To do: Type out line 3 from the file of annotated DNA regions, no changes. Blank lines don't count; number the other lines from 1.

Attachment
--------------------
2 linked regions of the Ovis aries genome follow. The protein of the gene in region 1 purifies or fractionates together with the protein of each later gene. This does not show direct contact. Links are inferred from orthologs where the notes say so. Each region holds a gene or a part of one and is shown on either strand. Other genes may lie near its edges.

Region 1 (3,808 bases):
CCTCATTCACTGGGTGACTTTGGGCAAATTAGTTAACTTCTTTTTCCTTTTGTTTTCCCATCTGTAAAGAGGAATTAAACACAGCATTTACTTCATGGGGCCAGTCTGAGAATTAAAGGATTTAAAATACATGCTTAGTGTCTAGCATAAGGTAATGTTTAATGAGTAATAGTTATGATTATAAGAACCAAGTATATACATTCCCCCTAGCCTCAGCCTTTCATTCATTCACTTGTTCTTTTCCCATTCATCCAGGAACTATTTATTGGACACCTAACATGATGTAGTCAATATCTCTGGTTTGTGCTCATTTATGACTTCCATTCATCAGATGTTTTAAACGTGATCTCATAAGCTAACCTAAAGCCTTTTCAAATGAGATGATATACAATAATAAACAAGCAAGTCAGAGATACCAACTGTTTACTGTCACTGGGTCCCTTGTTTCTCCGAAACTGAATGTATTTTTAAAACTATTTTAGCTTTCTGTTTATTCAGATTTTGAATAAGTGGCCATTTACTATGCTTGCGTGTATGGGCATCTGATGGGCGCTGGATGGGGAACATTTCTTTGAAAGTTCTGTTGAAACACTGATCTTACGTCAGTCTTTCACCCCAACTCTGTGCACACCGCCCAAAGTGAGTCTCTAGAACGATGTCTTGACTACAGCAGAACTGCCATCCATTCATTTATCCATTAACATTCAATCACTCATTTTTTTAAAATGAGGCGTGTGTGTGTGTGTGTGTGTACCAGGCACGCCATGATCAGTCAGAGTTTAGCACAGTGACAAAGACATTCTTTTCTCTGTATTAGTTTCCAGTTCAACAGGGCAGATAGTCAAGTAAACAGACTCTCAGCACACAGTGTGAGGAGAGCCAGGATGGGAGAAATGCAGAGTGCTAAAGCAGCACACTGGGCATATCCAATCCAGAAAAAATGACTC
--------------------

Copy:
CCTCATTCACTGGGTGACTTTGGGCAAATTAGTTAACTTCTTTTTCCTTTTGTTTTCCCATCTGTAAAGAGGAATTAAACACAGCATTTACTTCATGGGGCCAGTCTGAGAATTAAAGGATTTAAAATACATGCTTAGTGTCTAGCATAAGGTAATGTTTAATGAGTAATAGTTATGATTATAAGAACCAAGTATATACATTCCCCCTAGCCTCAGCCTTTCATTCATTCACTTGTTCTTTTCCCATTCATCCAGGAACTATTTATTGGACACCTAACATGATGTAGTCAATATCTCTGGTTTGTGCTCATTTATGACTTCCATTCATCAGATGTTTTAAACGTGATCTCATAAGCTAACCTAAAGCCTTTTCAAATGAGATGATATACAATAATAAACAAGCAAGTCAGAGATACCAACTGTTTACTGTCACTGGGTCCCTTGTTTCTCCGAAACTGAATGTATTTTTAAAACTATTTTAGCTTTCTGTTTATTCAGATTTTGAATAAGTGGCCATTTACTATGCTTGCGTGTATGGGCATCTGATGGGCGCTGGATGGGGAACATTTCTTTGAAAGTTCTGTTGAAACACTGATCTTACGTCAGTCTTTCACCCCAACTCTGTGCACACCGCCCAAAGTGAGTCTCTAGAACGATGTCTTGACTACAGCAGAACTGCCATCCATTCATTTATCCATTAACATTCAATCACTCATTTTTTTAAAATGAGGCGTGTGTGTGTGTGTGTGTGTACCAGGCACGCCATGATCAGTCAGAGTTTAGCACAGTGACAAAGACATTCTTTTCTCTGTATTAGTTTCCAGTTCAACAGGGCAGATAGTCAAGTAAACAGACTCTCAGCACACAGTGTGAGGAGAGCCAGGATGGGAGAAATGCAGAGTGCTAAAGCAGCACACTGGGCATATCCAATCCAGAAAAAATGACTC